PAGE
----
Thursday, June 08, 2006

Awash in wine, Europe decides to burn the excess

Bastards. The EU is going to prop up prices by paying France and Italy to turn the excess vino into fuel. Given that Europe is a serial over-producer, this plan could get expensive.

The European Union agreed Wednesday to pay France and Italy to turn 560 million liters of surplus wine into fuel or disinfectant to support prices in the 25-nation bloc.

The so-called crisis distillation measure, part of the EU's €1.3 billion ($1.7 billion) wine budget, has been used in four of the past six years to keep excess wine from undermining the domestic market. Agriculture Commissioner Mariann Fischer Boel, who wants to scrap the practice, said that EU wine making must be overhauled to compete with growing exports from the United States, Australia, Chile and other so- called New World wine producers.

"Crisis distillation is becoming a depressingly regular feature" of the EU's wine programs, she said in a news release from Brussels. "While it offers temporary assistance to producers, it does not deal with the core of the problem - that Europe is producing too much wine for which there is no market."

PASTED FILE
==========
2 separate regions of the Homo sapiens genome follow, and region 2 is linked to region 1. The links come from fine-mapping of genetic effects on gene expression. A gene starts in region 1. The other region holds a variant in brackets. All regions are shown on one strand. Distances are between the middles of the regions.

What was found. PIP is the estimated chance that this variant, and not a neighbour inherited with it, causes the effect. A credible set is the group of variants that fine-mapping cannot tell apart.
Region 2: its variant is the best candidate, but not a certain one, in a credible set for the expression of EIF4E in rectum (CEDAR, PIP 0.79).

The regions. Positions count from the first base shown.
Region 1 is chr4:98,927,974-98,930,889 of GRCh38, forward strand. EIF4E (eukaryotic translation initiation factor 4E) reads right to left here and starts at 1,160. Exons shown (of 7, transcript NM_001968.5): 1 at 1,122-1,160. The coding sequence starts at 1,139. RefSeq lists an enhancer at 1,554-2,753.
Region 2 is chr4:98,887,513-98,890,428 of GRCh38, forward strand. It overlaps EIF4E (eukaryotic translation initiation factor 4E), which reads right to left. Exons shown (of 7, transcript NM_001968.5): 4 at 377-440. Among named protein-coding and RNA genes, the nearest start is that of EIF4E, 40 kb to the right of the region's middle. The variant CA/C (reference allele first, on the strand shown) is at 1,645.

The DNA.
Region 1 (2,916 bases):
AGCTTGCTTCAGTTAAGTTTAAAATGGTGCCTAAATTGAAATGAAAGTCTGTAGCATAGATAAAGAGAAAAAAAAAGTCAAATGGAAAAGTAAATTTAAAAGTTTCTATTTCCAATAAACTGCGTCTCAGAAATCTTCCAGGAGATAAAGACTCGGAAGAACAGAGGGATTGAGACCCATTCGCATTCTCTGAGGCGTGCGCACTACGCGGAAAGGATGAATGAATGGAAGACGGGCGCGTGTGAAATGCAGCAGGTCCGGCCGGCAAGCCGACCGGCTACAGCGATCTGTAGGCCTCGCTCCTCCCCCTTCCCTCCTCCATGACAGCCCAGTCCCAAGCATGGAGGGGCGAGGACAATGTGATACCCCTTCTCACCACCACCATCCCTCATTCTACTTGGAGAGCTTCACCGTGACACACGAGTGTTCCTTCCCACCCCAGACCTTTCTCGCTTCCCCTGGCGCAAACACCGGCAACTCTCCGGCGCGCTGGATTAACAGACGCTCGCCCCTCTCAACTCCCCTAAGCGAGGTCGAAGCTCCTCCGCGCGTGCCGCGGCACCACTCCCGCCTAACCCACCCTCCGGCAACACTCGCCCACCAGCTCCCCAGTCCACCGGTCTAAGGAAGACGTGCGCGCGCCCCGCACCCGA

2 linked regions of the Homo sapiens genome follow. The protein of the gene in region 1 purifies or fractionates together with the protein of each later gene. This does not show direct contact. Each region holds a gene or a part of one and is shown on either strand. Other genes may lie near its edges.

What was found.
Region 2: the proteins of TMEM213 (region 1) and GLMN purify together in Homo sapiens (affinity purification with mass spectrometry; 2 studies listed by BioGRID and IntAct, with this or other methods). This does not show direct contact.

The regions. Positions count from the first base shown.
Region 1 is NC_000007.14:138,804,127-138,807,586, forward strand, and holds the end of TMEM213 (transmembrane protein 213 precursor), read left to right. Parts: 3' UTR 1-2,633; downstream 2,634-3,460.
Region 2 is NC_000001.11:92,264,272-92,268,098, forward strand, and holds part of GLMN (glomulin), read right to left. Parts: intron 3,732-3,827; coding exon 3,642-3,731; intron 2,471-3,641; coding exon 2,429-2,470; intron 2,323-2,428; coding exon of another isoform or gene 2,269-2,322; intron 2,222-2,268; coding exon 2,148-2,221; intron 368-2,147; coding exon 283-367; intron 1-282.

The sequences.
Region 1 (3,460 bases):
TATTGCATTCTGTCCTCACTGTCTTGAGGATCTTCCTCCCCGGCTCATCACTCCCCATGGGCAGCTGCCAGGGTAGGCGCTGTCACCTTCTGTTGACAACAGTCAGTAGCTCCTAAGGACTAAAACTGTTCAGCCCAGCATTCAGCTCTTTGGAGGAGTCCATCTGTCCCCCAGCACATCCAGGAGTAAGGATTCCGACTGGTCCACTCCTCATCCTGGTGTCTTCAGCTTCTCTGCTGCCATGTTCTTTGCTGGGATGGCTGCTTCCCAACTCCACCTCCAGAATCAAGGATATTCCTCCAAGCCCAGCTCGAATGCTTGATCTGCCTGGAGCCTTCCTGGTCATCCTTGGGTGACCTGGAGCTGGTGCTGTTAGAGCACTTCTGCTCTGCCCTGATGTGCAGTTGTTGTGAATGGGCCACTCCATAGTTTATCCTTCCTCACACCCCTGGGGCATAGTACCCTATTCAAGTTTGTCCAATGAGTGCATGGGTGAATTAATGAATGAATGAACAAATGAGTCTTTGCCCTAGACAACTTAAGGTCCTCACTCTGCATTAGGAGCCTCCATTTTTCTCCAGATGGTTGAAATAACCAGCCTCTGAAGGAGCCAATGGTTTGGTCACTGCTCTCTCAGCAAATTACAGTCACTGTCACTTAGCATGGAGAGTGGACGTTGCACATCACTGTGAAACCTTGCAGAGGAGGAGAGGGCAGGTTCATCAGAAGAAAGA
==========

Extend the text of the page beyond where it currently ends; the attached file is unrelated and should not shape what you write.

The EU, which makes and drinks around 60 percent of the world's wine, has distilled an average of 10 percent of its total production annually since 2000, according to the European Commission. Distillation programs cost €512 million in 2004, or more than 40 percent of the total wine budget.

The bloc in 2004 exported almost 1.4 billion liters, or 370 million gallons, of wine worth about €4.5 billion. That is only an increase of 200,000 liters since 1996. In comparison, exports from the United States have climbed fourfold in the last decade and those from Chile and Australia by 19 times, the EU said.

The decision by European governments, which will cost €131 million, gives France the right to distill 150 million liters of quality wine and another 150 million liters of table wine into industrial alcohol. Italy was granted a limit of 260 million liters. [...]

"This will not stop" without "a reform which will reinvigorate our wine sector," Fischer Boel said last month. The commission is scheduled to publish a report with proposals for change on June 22. That will be followed by legislation later this year or early in 2007. [....]
As someone who really enjoys French and Italian reds and whites, I pray this subsidy ends and prices come down. Wine all the way from Chile or Australia is often cheaper than that from Europe for us. Lower the prices and the market will buy up every bit of surplus wine. Guaranteed.

Good luck, to the Agriculture Commission, though. France sees any dimmunation of agriculture subsidies as an act of war.